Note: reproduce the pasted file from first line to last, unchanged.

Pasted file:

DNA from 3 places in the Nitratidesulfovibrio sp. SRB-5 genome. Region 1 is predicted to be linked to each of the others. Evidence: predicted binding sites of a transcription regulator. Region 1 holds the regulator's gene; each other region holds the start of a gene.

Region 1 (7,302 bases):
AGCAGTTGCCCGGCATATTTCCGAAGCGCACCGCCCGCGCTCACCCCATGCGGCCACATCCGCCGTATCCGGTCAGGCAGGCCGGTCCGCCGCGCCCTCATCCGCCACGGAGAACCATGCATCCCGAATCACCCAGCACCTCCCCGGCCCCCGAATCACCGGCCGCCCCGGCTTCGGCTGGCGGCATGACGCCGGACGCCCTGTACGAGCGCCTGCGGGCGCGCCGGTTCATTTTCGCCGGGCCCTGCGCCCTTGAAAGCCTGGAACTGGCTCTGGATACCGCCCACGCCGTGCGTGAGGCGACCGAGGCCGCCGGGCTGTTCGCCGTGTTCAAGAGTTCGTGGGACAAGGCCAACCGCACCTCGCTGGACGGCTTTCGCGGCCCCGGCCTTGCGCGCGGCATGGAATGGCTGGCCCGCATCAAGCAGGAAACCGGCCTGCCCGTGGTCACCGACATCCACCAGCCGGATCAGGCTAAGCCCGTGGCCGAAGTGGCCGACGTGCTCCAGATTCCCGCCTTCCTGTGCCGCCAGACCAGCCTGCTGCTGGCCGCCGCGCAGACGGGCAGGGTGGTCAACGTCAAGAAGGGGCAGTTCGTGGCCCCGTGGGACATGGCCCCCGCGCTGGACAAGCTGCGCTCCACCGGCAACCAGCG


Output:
DNA from 3 places in the Nitratidesulfovibrio sp. SRB-5 genome. Region 1 is predicted to be linked to each of the others. Evidence: predicted binding sites of a transcription regulator. Region 1 holds the regulator's gene; each other region holds the start of a gene.

Region 1 (7,302 bases):
AGCAGTTGCCCGGCATATTTCCGAAGCGCACCGCCCGCGCTCACCCCATGCGGCCACATCCGCCGTATCCGGTCAGGCAGGCCGGTCCGCCGCGCCCTCATCCGCCACGGAGAACCATGCATCCCGAATCACCCAGCACCTCCCCGGCCCCCGAATCACCGGCCGCCCCGGCTTCGGCTGGCGGCATGACGCCGGACGCCCTGTACGAGCGCCTGCGGGCGCGCCGGTTCATTTTCGCCGGGCCCTGCGCCCTTGAAAGCCTGGAACTGGCTCTGGATACCGCCCACGCCGTGCGTGAGGCGACCGAGGCCGCCGGGCTGTTCGCCGTGTTCAAGAGTTCGTGGGACAAGGCCAACCGCACCTCGCTGGACGGCTTTCGCGGCCCCGGCCTTGCGCGCGGCATGGAATGGCTGGCCCGCATCAAGCAGGAAACCGGCCTGCCCGTGGTCACCGACATCCACCAGCCGGATCAGGCTAAGCCCGTGGCCGAAGTGGCCGACGTGCTCCAGATTCCCGCCTTCCTGTGCCGCCAGACCAGCCTGCTGCTGGCCGCCGCGCAGACGGGCAGGGTGGTCAACGTCAAGAAGGGGCAGTTCGTGGCCCCGTGGGACATGGCCCCCGCGCTGGACAAGCTGCGCTCCACCGGCAACCAGCG